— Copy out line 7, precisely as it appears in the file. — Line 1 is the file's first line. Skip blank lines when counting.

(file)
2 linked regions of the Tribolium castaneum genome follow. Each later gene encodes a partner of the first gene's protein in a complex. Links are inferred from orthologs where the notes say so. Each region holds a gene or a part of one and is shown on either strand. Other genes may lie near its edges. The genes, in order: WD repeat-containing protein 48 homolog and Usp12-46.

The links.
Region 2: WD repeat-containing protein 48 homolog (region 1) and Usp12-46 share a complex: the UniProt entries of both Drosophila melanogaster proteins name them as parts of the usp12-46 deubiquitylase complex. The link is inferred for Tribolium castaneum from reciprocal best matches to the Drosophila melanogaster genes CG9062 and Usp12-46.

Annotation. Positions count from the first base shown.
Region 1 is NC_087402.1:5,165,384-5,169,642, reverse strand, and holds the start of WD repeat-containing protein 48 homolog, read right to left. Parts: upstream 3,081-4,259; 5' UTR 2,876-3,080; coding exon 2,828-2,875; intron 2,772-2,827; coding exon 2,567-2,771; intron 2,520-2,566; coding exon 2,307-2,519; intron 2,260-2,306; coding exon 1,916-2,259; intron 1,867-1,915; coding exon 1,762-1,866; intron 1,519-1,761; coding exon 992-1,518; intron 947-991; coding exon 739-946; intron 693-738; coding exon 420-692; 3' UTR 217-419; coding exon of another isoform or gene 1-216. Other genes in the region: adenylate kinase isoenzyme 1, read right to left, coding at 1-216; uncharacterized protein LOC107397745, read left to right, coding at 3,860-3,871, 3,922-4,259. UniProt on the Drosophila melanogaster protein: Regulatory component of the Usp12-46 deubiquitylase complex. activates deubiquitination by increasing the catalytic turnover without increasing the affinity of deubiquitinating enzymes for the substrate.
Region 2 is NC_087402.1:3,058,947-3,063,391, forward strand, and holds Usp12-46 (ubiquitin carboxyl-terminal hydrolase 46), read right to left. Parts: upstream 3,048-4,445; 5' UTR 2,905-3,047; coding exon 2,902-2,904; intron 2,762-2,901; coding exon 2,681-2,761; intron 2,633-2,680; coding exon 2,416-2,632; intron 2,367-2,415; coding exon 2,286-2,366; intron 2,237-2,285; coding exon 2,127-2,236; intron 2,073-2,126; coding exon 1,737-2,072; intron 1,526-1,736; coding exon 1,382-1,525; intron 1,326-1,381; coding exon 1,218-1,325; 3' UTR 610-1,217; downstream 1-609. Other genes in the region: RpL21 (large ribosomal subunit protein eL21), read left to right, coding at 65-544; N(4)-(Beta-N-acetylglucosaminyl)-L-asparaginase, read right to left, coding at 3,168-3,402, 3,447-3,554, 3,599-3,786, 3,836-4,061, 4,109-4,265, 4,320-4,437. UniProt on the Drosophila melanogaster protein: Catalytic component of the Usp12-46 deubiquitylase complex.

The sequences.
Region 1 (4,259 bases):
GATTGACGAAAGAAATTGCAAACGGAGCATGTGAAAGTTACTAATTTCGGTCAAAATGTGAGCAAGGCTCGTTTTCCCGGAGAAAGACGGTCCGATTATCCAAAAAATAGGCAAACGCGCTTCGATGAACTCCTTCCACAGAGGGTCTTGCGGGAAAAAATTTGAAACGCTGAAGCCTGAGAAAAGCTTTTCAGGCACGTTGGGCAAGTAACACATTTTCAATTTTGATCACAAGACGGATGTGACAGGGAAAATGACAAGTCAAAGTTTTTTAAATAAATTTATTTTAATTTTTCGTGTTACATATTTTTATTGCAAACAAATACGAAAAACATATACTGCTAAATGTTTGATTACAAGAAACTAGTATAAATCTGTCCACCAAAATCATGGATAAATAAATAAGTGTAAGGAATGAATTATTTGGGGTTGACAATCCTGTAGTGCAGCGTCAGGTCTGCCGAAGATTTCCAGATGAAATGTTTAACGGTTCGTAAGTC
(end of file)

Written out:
The sequences.